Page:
April 12, 2018
TACS Legislative Update
Legislative activity has picked up in recent weeks. The Senate Education Committee held another meeting to discuss interim charges, the school finance commission met again, and a three-day SBOE meeting is currently in progress. TEA just announced how it intends to implement HB 22 to rate districts (and schools in a year) under the new A-F system and primary runoff elections will be here sooner than you know. These are not isolated issues, but rather are intricately linked to one another. It is important to understand the decisions being made in Austin for several reasons. First, because you have to implement them, whether they are funded or unfunded mandates. Second, because you get to decide if you support the decisions being made when you VOTE. Your staff and community are likely to blame you for bad scores, bad ratings, and decisions about how to use your limited funds. It is up to you to do your best, but also to make sure your community understands who makes the rules, why they are doing what they are doing, and to stress the importance of every eligible citizen becoming an informed voter.
Senate Education Committee
The Senate Education Committee met last Wednesday, April 4th to discuss three interim charges:
1) Expand High-Quality Education Opportunities – Examine high-quality campuses and programs in Texas and other states and make recommendations on incentives to expand high performing campuses and programs.
2) Virtual Education in the 21st Century – Review the Texas Virtual School Network (TVSN) and recommend methods of updating and improving the system to boost online virtual education.
3) Monitor the implementation of legislation addressed by the Senate Education Committee during the 85th legislative session. Specifically focused on state matching of the federal E-rate program (SB 1).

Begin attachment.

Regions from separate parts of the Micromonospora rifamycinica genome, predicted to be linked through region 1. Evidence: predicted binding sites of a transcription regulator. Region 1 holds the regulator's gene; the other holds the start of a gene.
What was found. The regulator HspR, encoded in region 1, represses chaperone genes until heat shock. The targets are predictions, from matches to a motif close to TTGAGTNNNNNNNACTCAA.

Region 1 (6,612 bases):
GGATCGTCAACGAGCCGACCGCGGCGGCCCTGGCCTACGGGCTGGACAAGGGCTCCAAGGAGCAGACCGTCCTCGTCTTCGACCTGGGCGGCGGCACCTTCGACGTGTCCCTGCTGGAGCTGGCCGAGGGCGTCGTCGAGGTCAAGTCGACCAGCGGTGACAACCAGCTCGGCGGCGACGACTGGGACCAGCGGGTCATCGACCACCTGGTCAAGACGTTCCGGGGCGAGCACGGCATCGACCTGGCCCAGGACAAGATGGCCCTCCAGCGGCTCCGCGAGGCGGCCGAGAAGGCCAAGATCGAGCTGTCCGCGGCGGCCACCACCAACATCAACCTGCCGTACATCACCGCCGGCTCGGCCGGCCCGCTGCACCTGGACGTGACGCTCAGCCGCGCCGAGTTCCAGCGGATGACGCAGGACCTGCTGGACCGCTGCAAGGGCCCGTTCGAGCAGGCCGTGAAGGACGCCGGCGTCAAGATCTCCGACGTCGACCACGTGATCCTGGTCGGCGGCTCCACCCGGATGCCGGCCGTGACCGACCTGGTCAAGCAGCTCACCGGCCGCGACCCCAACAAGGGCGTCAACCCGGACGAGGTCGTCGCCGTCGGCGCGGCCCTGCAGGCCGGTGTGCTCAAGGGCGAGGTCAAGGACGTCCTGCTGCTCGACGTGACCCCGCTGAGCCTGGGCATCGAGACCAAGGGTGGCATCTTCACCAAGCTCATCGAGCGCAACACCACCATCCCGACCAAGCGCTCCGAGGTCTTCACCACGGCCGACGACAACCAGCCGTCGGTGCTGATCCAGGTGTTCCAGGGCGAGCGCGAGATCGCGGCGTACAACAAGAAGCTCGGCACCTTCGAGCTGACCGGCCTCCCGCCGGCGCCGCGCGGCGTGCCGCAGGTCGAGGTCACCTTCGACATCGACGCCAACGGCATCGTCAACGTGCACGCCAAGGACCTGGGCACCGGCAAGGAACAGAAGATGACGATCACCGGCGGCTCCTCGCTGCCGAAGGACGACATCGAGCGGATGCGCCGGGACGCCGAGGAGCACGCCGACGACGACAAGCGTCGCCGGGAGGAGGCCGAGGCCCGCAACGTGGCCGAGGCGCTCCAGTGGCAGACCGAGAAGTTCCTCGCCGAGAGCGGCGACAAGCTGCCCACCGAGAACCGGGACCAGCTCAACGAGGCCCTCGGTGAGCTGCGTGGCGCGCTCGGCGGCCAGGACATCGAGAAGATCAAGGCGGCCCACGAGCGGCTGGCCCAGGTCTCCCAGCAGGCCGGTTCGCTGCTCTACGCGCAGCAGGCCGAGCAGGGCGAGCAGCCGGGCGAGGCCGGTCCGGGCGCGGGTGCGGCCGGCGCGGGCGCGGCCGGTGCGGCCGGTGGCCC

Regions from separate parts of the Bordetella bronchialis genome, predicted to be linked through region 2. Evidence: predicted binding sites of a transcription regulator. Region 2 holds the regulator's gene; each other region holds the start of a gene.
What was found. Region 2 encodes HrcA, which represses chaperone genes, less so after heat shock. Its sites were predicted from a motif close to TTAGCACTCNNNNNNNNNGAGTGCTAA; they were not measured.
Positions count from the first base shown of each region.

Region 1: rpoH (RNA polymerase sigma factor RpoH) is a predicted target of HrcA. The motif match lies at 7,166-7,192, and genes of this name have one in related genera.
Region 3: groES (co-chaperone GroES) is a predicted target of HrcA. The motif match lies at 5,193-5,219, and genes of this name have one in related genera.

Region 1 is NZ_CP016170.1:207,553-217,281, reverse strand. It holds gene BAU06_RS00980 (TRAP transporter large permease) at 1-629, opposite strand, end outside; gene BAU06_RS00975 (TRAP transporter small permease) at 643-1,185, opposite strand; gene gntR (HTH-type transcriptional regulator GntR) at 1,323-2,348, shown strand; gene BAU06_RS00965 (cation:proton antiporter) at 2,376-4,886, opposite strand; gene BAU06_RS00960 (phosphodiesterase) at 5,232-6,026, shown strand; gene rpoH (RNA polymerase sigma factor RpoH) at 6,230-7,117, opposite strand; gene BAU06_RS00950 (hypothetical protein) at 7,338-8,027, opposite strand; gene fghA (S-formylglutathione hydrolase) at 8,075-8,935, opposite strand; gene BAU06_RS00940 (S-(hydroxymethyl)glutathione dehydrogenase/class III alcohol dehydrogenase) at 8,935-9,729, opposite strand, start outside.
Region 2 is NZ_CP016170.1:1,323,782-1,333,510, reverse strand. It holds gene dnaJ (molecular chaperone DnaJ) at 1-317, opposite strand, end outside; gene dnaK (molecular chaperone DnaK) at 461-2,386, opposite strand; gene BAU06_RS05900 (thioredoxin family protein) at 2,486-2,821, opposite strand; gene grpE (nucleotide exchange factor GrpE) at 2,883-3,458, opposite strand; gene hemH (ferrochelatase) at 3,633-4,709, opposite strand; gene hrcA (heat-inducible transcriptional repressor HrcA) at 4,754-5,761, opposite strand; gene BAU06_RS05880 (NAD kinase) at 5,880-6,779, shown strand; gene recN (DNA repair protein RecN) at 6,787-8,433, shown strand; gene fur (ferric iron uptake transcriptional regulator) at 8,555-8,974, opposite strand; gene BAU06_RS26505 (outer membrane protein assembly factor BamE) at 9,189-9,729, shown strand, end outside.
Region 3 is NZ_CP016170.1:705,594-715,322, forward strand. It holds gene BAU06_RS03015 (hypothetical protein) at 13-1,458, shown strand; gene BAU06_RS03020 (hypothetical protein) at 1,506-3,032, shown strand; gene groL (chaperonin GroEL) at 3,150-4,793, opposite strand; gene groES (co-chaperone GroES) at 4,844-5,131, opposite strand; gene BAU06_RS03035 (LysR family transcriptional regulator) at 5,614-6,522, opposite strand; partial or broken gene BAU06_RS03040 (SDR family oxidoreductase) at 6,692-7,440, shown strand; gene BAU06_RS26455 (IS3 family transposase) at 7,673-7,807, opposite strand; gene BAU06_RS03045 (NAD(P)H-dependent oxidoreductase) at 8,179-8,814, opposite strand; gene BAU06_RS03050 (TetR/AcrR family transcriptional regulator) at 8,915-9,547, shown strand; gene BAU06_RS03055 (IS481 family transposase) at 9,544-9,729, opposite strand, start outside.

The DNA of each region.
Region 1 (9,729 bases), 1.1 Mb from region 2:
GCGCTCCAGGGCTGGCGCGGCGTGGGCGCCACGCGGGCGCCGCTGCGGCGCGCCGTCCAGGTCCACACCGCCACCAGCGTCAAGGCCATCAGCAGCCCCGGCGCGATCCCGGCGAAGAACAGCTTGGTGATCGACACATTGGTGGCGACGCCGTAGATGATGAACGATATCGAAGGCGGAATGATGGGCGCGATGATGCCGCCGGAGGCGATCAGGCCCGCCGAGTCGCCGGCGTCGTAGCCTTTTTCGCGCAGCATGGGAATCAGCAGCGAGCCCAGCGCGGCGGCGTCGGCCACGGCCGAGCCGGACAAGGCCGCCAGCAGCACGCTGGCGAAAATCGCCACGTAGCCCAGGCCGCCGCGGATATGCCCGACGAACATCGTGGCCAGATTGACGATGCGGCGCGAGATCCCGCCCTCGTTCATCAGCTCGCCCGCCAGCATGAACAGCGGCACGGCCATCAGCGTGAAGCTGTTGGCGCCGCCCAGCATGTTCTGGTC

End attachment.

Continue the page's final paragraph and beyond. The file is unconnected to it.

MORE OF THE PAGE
In keeping with past Senate Education Committee hearings, many committee members expressed a preference for privatization schemes, and were wary of valid research suggesting some of these approaches have not been effective. Patty Quinzi, Legislative Counsel at Texas AFT, provided strong evidence of failures from the largest virtual school programs in Texas, but Chairman Taylor, Senator Bettencourt, and others pushed back. Several superintendents were invited to speak about their experience bringing charters into their districts and some charter operators testified as well. Senator Bettencourt, who co-authored SB 1882 last session, which authorized incentives for having charters take over district schools, was very excited about the inclusion of private charters in San Antonio, but was concerned that a public entity might apply to run a school under SB 1882. There were no big surprises in the all-day meeting. All of the actors in the soap opera acted as expected and people who always stand up for public education continued to do so, and those who are ready to replace it with private options stayed on their steady course as well.
Texas Commission on Public School Finance
The Texas Commission of Public School Finance met on Thursday, April 5th to discuss property taxes. Before launching into the tax discussion, Chairman Brister apologized for his comments about disabled children from the previous week’s expenditures working group. If you missed that, here is a brief recap. Chairman Brister had opined on the philosophical question of whether money would be better spent on gifted children or “slow” children. Needless to say, the comment created quite a stir and he “apologized” but blamed the media for taking his comment out of context.
Chairman Brister also gave some guidance on what he is looking for from the commission’s working groups. He expects recommendations focused on how to use existing funds more efficiently. He is also seeking responses to education advocates who believe more funding is needed. His comments affirm suspicions that the commission (promoted and created by those who do not support public education) is not likely to recommend increasing spending on public education.
Several invited panels testified on various issues related to property taxes. TEA presented an outline of state sources of school revenue. Senator Paul Bettencourt and House Public Education Committee Chairman Dan Huberty disagreed about how recapture funds should be counted. Bettencourt argued that they should be counted as state aid, while Huberty explained that these funds are raised directly by taxpayers and the comptroller has consistently counted those funds as local funding. One panel discussed the business franchise tax, which was created to fund public schools. Since it has been cut in recent years, it contributes less and less to public education. House Public Education Committee Vice Chair Diego Bernal asked the comptroller’s office to prepare a report on education funding streams that have been cut by the legislature over the last 10 years. The last panel had several business owners and a representative from Habitat for Humanity. They all agreed that high and rising property taxes are a serious burden to homeowners and businesses.